Why 'Labels' Can Provide Access to Adequate Supports for Kids Who Need Them

Labels can be convenient. They describe things and help them fit neatly into a descriptive box. But there can be a few problems with labels and kids with disabilities. Our kids often don’t fit neatly into that descriptive box. Even if you find a good descriptive box, there is a lot of prejudice and misconceptions about those boxes.

Some parents worry about getting their child diagnosed and worry about the effects having a “label” may have on their child. They may be afraid it will mean their child will be treated differently, or that because of the label they will never be allowed to be everything they are capable of being.

I once had a little boy in a class I taught at church and there was clearly something different about this child. The parents had him evaluated, but refused to share with anyone what his diagnosis was. This was a problem. If we knew, we could have been much better equipped to help this little boy and provide the appropriate supports. But instead, we could only guess, and our guessing frequently didn’t yield success.

Whenever I find a parent asking, “Should I get my child tested? Should I share the results?” My answer is almost always a resounding, yes! A diagnosis gives you information. Your child may benefit from therapy. A diagnosis will help give you access to the needed supports or a different kind of help. Without the diagnosis, getting the services or needed help can be much more difficult.

My daughter has a diagnosis of dyslexia. Without having a diagnosis, understanding how to help her learn to read would have been much more difficult. It didn’t just affect her reading either, because the first couple years the school relied heavily on word problems to teach math. My daughter was convinced she wasn’t any good at math, when the exact opposite is true. Because I knew there was an actual difference in the way her brain processes reading words, I was more patience with her struggles. I also knew I needed to learn how to advocate for her in school, so that she can reach her potential, and so that the teachers could understand how to better teach her. I want my daughter to reach the great heights she is capable of. I just needed to figure out why things were so hard for her, to help her do that. Getting the diagnosis helped me do that.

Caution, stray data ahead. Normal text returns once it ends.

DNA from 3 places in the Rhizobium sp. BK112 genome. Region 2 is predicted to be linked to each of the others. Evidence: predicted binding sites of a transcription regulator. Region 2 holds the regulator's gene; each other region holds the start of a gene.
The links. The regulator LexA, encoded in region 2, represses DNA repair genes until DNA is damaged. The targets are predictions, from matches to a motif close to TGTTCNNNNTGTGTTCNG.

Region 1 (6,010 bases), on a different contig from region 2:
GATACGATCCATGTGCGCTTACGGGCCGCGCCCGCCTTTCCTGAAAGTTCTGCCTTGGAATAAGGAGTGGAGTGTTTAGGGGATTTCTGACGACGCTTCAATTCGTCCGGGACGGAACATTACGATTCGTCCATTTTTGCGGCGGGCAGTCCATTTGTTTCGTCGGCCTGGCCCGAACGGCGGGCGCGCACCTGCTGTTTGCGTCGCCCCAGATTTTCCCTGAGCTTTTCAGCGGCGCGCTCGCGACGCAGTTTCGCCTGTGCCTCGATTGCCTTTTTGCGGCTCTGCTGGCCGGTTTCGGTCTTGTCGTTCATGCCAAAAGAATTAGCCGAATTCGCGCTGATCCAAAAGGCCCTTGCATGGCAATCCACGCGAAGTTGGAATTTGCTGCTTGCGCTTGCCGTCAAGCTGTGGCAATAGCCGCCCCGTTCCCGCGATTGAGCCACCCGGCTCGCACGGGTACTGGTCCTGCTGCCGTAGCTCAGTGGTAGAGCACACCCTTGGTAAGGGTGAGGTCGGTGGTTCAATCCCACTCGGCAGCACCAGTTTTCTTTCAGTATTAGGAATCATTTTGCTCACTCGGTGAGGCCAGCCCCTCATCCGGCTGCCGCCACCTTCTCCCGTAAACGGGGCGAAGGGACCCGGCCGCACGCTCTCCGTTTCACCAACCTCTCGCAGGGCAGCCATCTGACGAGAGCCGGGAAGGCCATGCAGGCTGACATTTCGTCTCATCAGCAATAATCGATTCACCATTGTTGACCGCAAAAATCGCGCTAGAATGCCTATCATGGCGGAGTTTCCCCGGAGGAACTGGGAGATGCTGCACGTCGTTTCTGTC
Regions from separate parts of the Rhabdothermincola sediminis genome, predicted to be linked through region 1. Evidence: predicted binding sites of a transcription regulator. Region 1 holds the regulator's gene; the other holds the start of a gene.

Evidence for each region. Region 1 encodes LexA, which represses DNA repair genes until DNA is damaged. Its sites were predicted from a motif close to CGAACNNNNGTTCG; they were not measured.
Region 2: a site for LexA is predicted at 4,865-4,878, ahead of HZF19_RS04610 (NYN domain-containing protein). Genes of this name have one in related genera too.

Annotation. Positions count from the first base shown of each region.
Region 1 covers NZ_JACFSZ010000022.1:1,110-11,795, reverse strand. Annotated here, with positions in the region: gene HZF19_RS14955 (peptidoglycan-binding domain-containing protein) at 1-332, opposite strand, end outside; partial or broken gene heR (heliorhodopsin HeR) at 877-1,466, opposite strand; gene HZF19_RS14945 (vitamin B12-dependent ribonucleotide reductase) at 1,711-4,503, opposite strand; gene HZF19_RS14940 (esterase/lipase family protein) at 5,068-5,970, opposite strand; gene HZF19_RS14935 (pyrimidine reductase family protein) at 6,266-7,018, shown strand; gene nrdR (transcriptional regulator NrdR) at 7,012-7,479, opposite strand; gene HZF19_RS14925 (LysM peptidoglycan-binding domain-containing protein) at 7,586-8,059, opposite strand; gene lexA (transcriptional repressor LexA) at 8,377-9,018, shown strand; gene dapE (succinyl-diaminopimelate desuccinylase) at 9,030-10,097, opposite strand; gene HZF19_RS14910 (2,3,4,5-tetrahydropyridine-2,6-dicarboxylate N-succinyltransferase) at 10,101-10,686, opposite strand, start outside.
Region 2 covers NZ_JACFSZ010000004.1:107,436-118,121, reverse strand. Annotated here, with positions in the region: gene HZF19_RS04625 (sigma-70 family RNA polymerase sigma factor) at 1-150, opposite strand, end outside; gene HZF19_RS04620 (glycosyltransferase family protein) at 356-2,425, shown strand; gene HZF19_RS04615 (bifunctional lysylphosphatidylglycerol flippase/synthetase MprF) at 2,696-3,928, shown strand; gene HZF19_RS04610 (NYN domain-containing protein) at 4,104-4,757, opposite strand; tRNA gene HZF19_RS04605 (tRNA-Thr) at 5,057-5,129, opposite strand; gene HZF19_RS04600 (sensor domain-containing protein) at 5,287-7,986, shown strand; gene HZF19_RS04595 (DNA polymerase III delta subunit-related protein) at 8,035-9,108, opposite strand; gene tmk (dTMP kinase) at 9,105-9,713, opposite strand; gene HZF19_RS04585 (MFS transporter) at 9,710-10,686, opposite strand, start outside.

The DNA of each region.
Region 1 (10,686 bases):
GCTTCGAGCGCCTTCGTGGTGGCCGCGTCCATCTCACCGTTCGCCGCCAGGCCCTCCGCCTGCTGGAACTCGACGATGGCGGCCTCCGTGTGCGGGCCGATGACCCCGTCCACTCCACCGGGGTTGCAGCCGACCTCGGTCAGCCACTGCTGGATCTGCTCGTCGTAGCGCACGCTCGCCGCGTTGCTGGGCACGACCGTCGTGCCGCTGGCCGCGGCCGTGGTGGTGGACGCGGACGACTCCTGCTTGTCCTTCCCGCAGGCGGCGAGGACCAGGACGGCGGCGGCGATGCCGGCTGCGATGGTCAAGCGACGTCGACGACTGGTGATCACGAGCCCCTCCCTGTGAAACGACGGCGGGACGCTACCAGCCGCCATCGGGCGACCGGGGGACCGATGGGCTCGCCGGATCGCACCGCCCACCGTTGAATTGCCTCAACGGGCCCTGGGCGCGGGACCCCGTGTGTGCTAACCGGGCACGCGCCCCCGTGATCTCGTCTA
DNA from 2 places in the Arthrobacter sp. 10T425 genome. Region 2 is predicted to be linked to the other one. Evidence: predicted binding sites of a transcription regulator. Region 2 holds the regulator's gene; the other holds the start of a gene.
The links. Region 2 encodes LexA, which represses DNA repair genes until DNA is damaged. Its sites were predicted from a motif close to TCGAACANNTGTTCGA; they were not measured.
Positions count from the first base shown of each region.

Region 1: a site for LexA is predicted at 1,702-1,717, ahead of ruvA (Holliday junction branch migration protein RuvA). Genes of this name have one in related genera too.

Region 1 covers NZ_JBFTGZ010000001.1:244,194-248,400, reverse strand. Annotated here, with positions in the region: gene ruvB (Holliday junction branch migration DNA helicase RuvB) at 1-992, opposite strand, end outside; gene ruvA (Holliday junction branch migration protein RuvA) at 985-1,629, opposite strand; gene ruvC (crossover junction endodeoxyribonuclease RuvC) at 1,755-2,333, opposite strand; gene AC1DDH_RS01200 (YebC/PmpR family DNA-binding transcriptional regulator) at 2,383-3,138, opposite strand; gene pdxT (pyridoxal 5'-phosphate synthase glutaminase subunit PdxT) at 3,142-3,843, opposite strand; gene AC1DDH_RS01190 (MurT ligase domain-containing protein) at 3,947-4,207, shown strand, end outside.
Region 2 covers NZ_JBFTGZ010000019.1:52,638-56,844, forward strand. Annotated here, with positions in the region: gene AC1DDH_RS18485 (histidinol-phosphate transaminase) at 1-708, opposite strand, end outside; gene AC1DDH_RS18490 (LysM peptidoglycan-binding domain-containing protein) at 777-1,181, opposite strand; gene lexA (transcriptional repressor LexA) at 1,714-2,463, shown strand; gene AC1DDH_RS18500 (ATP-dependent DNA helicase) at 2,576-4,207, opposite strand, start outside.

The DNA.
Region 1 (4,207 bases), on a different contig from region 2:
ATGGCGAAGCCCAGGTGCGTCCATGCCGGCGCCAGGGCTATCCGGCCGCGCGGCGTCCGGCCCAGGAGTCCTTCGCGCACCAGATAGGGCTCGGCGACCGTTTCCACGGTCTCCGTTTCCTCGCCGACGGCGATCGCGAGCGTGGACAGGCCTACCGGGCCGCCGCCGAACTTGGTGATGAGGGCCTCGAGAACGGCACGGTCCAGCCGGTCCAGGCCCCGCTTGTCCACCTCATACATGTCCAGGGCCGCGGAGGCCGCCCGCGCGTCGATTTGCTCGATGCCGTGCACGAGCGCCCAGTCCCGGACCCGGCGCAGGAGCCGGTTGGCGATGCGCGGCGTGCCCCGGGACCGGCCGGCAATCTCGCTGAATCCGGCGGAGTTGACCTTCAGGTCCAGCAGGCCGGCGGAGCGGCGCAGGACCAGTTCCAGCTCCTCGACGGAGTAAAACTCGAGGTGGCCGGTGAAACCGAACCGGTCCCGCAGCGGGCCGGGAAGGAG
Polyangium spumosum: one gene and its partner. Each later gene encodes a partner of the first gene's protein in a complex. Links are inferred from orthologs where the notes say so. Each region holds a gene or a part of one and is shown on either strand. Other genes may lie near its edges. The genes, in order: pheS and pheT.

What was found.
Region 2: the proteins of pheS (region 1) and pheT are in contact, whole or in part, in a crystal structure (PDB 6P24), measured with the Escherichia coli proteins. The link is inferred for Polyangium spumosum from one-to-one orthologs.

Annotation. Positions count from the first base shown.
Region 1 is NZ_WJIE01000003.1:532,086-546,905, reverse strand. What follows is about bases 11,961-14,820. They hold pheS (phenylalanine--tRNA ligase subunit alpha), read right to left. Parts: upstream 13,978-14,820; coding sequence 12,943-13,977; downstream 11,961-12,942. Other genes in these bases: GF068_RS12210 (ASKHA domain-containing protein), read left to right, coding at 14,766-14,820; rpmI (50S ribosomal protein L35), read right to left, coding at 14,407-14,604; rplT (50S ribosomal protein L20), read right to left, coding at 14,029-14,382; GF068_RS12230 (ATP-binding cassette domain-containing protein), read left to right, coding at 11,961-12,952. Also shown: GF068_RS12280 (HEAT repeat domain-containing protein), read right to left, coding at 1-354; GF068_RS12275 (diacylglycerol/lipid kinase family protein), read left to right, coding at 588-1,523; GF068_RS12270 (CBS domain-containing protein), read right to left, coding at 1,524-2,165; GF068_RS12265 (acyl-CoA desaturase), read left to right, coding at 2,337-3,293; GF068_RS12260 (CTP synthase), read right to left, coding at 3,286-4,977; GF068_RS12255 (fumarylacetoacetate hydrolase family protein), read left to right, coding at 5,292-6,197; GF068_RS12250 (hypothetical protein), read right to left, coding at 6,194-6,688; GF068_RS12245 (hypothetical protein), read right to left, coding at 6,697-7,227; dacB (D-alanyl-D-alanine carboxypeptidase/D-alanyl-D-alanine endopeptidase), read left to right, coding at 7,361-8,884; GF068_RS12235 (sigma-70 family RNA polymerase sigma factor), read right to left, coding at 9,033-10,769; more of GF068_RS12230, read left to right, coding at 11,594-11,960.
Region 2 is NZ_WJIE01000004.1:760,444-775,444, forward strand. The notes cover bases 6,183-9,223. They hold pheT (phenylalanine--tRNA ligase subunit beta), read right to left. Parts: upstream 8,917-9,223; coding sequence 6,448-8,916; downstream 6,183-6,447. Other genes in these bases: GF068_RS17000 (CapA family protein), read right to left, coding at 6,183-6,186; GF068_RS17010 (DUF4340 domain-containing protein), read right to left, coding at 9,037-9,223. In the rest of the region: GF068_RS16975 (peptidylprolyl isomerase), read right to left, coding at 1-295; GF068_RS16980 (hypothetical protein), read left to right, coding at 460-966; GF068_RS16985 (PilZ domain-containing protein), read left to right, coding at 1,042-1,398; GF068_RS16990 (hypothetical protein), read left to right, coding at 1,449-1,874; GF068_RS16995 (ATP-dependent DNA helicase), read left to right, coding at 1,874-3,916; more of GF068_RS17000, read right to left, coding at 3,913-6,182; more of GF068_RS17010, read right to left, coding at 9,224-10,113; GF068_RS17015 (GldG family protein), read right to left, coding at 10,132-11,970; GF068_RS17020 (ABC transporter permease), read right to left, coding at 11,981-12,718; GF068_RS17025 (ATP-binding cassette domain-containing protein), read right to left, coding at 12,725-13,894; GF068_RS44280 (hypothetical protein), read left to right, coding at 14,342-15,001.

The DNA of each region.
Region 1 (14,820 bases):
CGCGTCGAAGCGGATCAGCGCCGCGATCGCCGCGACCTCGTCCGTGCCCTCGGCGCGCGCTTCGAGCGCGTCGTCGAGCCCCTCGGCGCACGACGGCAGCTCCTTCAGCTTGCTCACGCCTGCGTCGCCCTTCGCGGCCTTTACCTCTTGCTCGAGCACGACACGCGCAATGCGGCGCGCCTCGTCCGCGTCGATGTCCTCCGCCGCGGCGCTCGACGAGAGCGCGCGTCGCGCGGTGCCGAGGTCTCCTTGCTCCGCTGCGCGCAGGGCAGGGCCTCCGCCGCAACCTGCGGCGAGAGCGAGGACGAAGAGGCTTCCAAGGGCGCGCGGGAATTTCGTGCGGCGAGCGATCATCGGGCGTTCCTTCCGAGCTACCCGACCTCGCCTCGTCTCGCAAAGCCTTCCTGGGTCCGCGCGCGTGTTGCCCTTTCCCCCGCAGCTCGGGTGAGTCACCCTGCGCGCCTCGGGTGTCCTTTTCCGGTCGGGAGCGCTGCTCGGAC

Does she have a “label?” Perhaps, but she isn’t the label. Labels are for things, not people. People are so much more than a diagnosis or a label. We all need to look beyond the label to see what each person is capable of.

A version of this post first appeared on An Ordinary Mom.

We want to hear your story. Become a Mighty contributor here.

Getty image by Grandfailure

Find this story helpful? Share it with someone you care about.

Related to Dyslexia

Shark Tank TV show logo.

'Shark Tank' Highlights Talents and Success of People With Learning Disabilities

Lauren Appelbaum is the communications director of RespectAbility, a nonprofit organization fighting stigmas and advancing opportunities for people with disabilities. To the everyday viewer, the television show “Shark Tank” seems like the opportunity for a budding entrepreneur to pitch an idea to a panel of sharks that either will or will not bite. However, the [...]
Girl writing in school.

Why I Spoke About Special Education at the March for Public Education

My name is Leslie Templeton. I stand here as a student in the honors program at a top university, reading to you a speech I wrote myself. That is big for someone like me, because I am not your average student. You look at me, but you can’t see my struggles. I stand before you [...]
Dyslexia letters spelled out on a table with the E backwards.

10 Things Growing Up With Dyslexia Taught Me

1) You’re not “stupid”: For a long time, I thought I was “stupid.” No matter how much I learned and how well I could read or speak, I believed it. By second grade I had been tested and told I had what I am told is called core dyslexia — reading, writing, verbal, auditory and [...]
Father helping daughter with homework.

How I Let Go of Guilt Over Missing My Daughter's Dyslexia

Three years ago, I didn’t feel I deserved the handcrafted gift my 8-year-old daughter made me for Father’s Day. It had been a rough school year for her. Her teachers had noted she wasn’t reading at the level of her classmates. This prompted the school to provide a reading specialist who told us that she [...]